Sacred at Heliopolis, the phoenix was a mythological bird based on the wingtail or the heron. It was specially attached to Ra God because it seemed to mimic the sun rising from the water when it took flight. Its Egyptian name (for “phoenix” I is Greek) was bennu, which was derived from a word meaning “to shine” or “to rise.” It was depicted with a long straight beak, graceful body, long legs, and two lengthy feathers falling from the back of its head. In the Coffin Texts the dead person viewed himself as rising like the phoenix: “I am that great phoenix that is in Annu, the supervisor of all that exists.”
The Phoenix - fenix bird
The most elaborate discussion of the J phoenix bird, however, is seen in Herodotus, who had some strange ideas that have become the conventional concept of the bird, even though they do not seem supported by Egyptian texts:
They have also another sacred bird, which, except in a picture, I have never seen; it is called the phoenix. It is very uncommon, even among themselves; for according to the Heliopolitans, it comes there but once in the course of five hundred years, and then only at the decease of the parent bird. If it bear any resemblance to its picture, the wings are partly of a gold and partly of a crimson color, and its form and size are perfectly like the eagle. They relate one thing about it that surpasses all credibility: they say that it comes from Arabia to the temple of the sun, bearing the dead body of its parent, enclosed in myrrh, which it buries. It makes a ball of myrrh, shaped like an egg, as large as it is able to carry, which it proves by experiment. This done it excavates the mass, into which it introduces the body of the dead bird; it again closes the aperture with myrrh, and the whole becomes the same weight as when composed entirely of myrrh; it then proceeds to Egypt to the temple of the sun.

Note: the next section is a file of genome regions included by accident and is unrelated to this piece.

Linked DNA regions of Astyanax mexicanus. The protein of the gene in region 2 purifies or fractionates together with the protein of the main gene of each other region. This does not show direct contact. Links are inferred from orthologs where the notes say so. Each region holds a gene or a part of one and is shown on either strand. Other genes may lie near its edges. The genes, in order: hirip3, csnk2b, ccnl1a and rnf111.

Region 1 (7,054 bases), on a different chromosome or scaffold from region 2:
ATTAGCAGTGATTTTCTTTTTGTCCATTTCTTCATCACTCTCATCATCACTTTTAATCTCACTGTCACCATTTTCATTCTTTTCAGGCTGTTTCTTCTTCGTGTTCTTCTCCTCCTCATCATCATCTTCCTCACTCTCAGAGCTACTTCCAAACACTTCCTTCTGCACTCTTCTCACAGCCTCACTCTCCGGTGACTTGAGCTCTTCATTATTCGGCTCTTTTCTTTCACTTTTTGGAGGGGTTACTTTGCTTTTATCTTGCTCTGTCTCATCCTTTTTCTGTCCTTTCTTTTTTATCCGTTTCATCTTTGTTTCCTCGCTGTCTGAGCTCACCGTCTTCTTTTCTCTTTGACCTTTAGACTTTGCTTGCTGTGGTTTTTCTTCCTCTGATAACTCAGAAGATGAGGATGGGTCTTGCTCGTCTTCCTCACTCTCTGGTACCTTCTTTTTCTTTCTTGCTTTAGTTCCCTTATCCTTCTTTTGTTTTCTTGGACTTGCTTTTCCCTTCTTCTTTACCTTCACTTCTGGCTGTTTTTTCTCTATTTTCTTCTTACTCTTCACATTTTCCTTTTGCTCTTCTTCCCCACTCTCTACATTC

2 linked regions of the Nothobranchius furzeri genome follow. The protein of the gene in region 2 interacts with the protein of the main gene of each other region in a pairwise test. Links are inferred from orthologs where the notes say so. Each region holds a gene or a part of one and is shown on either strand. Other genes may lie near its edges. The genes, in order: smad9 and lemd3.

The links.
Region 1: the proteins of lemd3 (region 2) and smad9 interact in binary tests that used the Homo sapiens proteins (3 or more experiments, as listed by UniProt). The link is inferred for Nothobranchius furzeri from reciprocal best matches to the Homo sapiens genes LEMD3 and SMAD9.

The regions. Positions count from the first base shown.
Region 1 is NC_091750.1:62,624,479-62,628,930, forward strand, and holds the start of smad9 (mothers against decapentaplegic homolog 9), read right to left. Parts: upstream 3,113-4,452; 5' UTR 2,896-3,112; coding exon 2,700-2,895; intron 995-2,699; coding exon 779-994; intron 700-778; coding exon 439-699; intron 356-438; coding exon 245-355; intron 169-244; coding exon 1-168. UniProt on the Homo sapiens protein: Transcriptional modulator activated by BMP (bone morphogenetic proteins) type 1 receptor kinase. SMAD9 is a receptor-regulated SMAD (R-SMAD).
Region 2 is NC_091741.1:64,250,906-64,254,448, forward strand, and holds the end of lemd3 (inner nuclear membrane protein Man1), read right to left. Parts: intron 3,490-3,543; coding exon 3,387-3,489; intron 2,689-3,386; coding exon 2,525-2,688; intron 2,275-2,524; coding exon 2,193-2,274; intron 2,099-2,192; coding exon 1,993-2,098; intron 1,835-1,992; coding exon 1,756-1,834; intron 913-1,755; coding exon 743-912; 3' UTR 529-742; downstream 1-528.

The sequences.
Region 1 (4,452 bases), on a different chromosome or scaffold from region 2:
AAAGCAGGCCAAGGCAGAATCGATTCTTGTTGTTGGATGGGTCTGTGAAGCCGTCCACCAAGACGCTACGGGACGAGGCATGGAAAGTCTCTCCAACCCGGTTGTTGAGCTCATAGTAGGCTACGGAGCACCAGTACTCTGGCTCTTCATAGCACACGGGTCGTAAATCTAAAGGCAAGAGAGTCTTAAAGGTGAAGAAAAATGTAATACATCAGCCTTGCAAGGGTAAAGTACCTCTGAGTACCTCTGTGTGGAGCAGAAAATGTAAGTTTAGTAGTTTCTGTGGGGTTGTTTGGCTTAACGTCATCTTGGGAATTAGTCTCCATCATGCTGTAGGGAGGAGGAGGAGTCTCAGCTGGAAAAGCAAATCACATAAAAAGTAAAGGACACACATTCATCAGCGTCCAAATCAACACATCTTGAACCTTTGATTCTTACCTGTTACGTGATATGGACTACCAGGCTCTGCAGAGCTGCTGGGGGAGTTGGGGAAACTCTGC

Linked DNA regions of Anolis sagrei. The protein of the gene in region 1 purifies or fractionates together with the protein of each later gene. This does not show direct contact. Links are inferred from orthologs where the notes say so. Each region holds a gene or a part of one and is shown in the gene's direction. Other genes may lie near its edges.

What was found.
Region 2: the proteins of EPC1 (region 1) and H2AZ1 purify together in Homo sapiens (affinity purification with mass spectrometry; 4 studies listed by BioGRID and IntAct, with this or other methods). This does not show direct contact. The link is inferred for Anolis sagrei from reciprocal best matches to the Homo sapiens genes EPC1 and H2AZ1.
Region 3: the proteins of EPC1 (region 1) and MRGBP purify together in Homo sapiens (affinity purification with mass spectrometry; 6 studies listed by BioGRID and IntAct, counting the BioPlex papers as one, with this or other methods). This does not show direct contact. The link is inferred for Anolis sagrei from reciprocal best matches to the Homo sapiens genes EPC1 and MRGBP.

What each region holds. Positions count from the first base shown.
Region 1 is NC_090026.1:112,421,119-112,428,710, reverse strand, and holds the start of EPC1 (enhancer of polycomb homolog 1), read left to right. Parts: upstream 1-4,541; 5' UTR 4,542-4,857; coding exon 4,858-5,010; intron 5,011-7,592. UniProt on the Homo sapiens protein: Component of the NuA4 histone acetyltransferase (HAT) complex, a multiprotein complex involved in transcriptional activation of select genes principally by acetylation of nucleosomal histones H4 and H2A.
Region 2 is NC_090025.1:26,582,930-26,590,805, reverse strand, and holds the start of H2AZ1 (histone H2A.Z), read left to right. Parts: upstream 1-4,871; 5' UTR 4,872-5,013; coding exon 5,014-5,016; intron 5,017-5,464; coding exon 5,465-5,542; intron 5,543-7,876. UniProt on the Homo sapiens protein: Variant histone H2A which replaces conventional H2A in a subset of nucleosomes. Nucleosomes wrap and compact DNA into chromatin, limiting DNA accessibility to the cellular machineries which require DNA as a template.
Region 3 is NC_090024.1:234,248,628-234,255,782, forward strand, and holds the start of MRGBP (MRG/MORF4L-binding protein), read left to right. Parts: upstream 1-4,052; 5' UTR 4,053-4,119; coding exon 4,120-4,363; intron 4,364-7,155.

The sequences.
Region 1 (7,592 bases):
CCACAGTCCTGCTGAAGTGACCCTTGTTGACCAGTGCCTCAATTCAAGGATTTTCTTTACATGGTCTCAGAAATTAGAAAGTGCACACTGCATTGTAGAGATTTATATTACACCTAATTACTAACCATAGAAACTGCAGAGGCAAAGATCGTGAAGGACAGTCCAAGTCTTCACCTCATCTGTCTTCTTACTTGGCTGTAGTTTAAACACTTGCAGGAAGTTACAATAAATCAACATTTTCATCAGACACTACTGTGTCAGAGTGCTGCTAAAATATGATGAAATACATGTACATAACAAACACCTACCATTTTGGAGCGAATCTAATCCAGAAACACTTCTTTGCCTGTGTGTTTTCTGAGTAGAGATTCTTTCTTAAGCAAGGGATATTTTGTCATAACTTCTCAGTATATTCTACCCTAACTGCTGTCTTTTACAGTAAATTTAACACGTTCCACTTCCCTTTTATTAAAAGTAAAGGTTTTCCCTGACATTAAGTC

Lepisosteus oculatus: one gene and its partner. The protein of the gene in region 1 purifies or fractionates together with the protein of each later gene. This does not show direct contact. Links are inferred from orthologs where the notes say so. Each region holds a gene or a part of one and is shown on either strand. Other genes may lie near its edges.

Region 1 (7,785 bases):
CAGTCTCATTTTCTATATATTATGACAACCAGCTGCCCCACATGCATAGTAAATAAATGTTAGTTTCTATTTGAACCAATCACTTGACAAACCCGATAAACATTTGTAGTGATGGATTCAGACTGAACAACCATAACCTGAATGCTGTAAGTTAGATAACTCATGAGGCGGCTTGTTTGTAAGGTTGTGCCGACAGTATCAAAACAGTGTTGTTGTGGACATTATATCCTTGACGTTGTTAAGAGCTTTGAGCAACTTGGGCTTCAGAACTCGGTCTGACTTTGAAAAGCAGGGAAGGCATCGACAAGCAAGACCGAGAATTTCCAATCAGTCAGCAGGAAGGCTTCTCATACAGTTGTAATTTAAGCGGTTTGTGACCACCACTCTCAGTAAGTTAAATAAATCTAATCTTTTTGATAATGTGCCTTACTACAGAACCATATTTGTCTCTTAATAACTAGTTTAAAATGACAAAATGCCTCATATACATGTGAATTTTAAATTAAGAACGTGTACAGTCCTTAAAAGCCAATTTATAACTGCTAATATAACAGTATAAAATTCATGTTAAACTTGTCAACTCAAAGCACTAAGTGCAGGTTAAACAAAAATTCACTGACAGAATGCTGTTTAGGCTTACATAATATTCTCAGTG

These and other classical myths concerning the bird appear to be misreadings of the Egyptian concept. In Egypt the bird did not achieve immortality through periodic renewal, but it was seen as a symbol for the sun, which did rise-like the bird-each day from the waters to the east. Perhaps the clearest Egyptian use of the bird was in the Book of the Dead where, as a sign of rebirth, it was beautifully depicted in the vignettes.
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